by Martin,sx

“Beauty will save the world”, wrote the great Fyodor Dostoyevsky. Everywhere, beauty seduces, attracts, heals, regenerates and energizes. But that particular beauty, which Dostoyevsky’s words describe as saving, is ultimately Christ’s Beauty. The Book of Song of Songs magnifies this Beauty in a language that is both poetic and romantic. The psalmist echoes the Song of Songs while stating: “You are the most handsome of men; grace is poured upon your lips”. It is therefore not a surprise to hear from the lips of Saint Augustine a direct reference to Christ as the everlasting beauty: “Late have I loved you, O Beauty so ancient and so new.”

As one marvels upon Christ’s Beauty, one is naturally lead to contemplate that saving Beauty in his mystical Body: the Church or precisely the Catholic Church. Born from his eternal Love and continuing his redemptive mission on earth, the Catholic Church offers to people from all the times and origins, a glimpse of Christ’s saving Beauty. Where is that Beauty concretely disclosed in the Church?

First of all, in the liturgy. Looking at how every liturgical act is carried out leaves to the soul a sense of wonder: the voice of choirs together with the sound of instruments that accompanies it, the liturgical vestments of sacred ministers, the wording of liturgical prayers and other petitions, the nobility of the movement of those serving at the Altar, the cleanliness and the décor of the building hosting the liturgical celebration, the dignity of the people of God express in their external attire, all of this speaks eloquently on behalf of Christ’s saving Beauty incarnated in the Church.

Second, in the work of Christian art. Sacred images and sculptures embodied marvelously Christ’s saving Beauty in the Church.  The most ancient icon of Andrei Roublev representing the Holy Trinity has left many of its observers with a feeling of awe. The famous portrait of the Prodigal Son speaks a language that is new: God’s mercy is beautiful. The Michelangelo’s Pieta corroborates clearly the words of Saint Augustine: “Christ is beautiful even in his death.” Other icons and sacred images of the Blessed Virgin Mary and the Saints of all times abound. They all express Christ’s saving Beauty shining in the Church.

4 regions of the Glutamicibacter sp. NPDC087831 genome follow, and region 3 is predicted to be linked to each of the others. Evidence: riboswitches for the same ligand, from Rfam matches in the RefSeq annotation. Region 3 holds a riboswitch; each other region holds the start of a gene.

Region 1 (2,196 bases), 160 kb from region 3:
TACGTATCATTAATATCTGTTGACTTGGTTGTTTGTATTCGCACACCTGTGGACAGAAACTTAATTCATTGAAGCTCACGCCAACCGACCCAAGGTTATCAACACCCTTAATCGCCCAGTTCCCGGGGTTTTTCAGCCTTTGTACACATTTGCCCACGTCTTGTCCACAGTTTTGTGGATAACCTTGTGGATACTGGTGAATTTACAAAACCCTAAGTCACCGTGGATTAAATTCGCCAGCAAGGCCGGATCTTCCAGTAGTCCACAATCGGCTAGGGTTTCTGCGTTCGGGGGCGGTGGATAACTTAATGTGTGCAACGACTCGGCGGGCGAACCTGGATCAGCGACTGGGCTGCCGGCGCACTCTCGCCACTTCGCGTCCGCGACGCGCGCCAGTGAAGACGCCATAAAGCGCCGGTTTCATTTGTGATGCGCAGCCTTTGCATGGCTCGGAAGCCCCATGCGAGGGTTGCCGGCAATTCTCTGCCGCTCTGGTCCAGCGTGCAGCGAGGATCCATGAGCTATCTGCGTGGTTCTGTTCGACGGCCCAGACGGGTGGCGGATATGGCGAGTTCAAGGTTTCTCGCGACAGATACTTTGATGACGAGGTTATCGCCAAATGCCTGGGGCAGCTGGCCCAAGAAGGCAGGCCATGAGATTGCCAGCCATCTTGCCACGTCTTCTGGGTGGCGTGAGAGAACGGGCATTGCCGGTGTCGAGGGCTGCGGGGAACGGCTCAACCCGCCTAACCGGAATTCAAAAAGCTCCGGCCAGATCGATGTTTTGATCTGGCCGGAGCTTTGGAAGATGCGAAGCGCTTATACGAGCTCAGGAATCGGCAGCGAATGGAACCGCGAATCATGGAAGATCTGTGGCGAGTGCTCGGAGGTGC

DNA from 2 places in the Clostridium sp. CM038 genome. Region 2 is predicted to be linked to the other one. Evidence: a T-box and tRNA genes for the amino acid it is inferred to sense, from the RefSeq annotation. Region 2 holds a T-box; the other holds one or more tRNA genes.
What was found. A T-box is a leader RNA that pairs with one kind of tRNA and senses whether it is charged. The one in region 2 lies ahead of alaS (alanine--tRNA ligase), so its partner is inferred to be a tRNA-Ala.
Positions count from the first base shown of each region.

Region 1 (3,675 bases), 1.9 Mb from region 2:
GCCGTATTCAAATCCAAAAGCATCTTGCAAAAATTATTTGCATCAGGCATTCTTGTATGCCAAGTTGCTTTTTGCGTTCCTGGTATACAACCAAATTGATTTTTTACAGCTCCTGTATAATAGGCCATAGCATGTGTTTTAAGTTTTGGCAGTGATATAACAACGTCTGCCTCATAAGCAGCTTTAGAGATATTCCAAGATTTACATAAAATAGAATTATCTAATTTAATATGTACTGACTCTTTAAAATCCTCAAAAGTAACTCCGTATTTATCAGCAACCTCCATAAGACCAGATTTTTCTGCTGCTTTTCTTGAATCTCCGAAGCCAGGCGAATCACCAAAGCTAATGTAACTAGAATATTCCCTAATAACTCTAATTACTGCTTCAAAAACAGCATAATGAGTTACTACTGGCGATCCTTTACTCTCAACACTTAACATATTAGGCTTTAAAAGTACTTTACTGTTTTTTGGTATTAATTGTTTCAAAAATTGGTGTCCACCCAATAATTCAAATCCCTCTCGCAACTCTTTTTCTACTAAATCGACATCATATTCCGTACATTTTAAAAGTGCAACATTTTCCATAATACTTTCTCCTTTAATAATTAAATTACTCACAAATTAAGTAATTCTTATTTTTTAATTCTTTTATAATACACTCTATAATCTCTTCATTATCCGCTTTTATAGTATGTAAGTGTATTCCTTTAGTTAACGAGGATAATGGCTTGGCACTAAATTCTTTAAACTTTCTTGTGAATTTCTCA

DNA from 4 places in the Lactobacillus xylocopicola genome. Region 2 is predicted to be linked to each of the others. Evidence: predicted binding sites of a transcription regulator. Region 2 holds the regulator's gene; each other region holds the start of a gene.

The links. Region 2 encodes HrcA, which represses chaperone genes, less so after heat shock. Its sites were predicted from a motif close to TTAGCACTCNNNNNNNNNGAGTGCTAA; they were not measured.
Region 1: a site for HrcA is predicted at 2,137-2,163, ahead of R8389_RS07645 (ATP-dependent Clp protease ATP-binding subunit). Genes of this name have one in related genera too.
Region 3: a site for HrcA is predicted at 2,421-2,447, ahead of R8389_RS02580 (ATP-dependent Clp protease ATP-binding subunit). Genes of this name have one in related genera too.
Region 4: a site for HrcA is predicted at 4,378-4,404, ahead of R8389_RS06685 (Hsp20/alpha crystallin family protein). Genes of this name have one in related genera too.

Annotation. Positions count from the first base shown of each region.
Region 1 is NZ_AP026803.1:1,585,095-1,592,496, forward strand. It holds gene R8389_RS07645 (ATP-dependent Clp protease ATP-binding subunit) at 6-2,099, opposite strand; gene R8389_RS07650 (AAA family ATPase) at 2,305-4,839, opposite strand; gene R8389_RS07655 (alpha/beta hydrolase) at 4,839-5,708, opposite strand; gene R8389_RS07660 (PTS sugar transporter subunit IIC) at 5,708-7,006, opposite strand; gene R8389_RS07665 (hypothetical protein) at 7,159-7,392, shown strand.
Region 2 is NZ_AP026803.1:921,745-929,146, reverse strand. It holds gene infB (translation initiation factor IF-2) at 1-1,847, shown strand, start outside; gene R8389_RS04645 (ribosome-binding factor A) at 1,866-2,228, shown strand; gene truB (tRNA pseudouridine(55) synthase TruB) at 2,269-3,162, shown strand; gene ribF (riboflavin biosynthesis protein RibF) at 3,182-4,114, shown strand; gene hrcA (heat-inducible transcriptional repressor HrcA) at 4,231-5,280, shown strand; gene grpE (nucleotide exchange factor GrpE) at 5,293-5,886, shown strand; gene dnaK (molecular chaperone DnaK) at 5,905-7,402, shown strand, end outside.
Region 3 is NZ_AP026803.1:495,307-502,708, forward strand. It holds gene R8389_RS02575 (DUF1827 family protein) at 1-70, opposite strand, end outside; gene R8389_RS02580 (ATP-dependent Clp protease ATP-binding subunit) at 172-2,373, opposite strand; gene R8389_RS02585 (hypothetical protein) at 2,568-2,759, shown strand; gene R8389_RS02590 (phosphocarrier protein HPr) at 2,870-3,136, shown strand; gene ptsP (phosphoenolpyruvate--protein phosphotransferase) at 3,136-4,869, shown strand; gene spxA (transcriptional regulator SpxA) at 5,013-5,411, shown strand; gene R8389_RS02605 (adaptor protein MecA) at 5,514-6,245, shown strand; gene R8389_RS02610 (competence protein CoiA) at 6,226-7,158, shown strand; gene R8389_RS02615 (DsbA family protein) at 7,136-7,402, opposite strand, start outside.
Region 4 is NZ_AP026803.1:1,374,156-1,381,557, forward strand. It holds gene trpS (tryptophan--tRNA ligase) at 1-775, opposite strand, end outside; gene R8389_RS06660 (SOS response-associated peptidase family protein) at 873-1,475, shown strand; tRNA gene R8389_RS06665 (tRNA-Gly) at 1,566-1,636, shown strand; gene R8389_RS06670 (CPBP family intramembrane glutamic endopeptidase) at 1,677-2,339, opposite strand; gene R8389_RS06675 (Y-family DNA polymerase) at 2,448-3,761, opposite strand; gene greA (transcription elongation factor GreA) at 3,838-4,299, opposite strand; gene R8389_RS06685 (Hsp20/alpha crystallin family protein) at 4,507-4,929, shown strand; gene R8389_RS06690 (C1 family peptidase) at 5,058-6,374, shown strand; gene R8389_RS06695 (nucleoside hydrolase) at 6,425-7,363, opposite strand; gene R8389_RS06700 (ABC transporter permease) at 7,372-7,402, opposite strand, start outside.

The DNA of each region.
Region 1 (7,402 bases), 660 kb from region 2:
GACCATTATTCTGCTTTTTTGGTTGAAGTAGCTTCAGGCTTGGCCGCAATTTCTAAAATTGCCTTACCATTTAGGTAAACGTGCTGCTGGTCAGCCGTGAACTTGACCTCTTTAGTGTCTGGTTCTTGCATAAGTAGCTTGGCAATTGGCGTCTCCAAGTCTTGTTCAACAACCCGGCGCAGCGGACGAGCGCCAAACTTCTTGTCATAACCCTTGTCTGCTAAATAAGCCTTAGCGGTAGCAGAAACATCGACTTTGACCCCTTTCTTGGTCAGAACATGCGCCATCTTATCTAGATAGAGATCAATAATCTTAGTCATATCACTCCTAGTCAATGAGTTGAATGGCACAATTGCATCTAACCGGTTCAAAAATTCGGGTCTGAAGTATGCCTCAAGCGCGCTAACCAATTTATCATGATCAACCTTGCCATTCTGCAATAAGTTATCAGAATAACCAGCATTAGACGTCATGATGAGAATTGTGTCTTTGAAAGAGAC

Third, in the holiness of life. Recent scandals of Child abuses have distorted the Church’s image in the world. In addition, many other isolated incidents have often encouraged a negative view of the Church. But all of these misleading happenings cannot eclipse the Church’s beauty made manifest in the saintly life of many of her children. At every age, the Church has born men and women whose remarkable lives have been acknowledged even by non-Catholics. People like Madre Teresa of Calcuta and Pope John Paul II of venerable memory, just to mention these two, have shown to the face of the whole world that Christ’s saving Beauty is still present in the community he has founded: the Catholic Church.

Fourth, in the Canon Law. Most people dread positive law. For law has a coercive dimension. Fortunately, everybody agrees that the coercion of the law is intended to the common good of the whole society. If this is true for civil law, it is far more for Canon Law. Pastoral in nature, Canon Law does not intend only the external good of the Catholic Christians. Its main goal is the salvation of soul. Is there anything more beautiful than a redeemed soul?

“Beauty will save the world.” Christ’s saving Beauty incarnated in the Church, will save the world.

One Comment:

  1. Wao…It is tremendous article that the beauty of the Catholic Church is manifested through the Christian life.

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